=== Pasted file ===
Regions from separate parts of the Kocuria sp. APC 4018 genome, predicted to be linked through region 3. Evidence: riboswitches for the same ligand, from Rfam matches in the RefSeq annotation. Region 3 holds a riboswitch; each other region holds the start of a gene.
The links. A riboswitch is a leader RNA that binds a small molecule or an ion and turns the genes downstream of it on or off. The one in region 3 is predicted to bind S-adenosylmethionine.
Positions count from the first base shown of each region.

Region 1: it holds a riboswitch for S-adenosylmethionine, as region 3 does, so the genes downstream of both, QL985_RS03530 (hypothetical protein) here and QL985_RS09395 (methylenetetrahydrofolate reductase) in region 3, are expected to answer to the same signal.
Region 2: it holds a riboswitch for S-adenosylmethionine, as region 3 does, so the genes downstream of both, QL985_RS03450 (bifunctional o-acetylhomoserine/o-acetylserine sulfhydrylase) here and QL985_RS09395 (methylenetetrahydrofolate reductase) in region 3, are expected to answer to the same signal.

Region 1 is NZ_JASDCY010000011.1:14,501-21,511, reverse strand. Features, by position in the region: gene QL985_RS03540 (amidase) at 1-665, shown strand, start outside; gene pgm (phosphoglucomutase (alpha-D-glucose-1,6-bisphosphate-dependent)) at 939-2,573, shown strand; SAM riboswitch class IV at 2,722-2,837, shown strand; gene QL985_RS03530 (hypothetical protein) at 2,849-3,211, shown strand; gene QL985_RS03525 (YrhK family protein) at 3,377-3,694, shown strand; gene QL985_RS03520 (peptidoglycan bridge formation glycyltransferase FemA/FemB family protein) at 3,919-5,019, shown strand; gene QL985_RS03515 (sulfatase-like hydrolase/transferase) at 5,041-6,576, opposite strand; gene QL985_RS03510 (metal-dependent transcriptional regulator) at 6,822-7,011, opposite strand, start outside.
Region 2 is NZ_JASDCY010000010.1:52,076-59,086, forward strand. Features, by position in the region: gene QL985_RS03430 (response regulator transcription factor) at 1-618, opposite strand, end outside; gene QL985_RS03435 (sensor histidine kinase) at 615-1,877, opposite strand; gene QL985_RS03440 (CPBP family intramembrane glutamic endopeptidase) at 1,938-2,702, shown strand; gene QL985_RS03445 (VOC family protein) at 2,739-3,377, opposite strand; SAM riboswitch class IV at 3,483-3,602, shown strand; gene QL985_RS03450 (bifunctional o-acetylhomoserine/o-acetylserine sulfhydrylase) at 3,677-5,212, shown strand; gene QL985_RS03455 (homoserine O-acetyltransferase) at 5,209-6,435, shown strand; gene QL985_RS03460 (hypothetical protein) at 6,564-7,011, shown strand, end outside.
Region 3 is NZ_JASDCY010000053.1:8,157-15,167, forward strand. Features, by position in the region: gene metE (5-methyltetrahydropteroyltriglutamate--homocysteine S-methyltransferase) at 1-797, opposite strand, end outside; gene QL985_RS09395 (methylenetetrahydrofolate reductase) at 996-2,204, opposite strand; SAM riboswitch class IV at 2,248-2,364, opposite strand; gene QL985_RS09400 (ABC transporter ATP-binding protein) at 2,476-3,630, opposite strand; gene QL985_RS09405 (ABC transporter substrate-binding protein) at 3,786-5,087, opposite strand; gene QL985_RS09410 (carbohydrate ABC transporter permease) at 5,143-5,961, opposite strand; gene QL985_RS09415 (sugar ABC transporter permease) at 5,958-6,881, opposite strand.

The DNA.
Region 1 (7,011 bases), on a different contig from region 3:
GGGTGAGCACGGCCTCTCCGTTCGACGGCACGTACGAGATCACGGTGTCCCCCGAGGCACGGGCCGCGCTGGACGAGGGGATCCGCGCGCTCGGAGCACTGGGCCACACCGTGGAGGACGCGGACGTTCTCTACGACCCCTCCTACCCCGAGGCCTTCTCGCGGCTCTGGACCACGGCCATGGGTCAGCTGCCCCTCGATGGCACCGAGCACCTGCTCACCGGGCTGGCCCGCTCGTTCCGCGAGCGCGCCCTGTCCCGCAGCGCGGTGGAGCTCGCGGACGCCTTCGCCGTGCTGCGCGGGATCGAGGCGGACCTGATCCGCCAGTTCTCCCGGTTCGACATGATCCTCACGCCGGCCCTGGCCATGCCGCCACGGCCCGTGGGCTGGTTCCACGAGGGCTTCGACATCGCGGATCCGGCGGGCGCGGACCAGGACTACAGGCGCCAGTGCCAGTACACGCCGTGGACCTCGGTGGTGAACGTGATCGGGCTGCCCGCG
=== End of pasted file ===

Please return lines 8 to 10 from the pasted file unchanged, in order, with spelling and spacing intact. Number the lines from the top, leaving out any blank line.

Region 3 is NZ_JASDCY010000053.1:8,157-15,167, forward strand. Features, by position in the region: gene metE (5-methyltetrahydropteroyltriglutamate--homocysteine S-methyltransferase) at 1-797, opposite strand, end outside; gene QL985_RS09395 (methylenetetrahydrofolate reductase) at 996-2,204, opposite strand; SAM riboswitch class IV at 2,248-2,364, opposite strand; gene QL985_RS09400 (ABC transporter ATP-binding protein) at 2,476-3,630, opposite strand; gene QL985_RS09405 (ABC transporter substrate-binding protein) at 3,786-5,087, opposite strand; gene QL985_RS09410 (carbohydrate ABC transporter permease) at 5,143-5,961, opposite strand; gene QL985_RS09415 (sugar ABC transporter permease) at 5,958-6,881, opposite strand.

The DNA.
Region 1 (7,011 bases), on a different contig from region 3: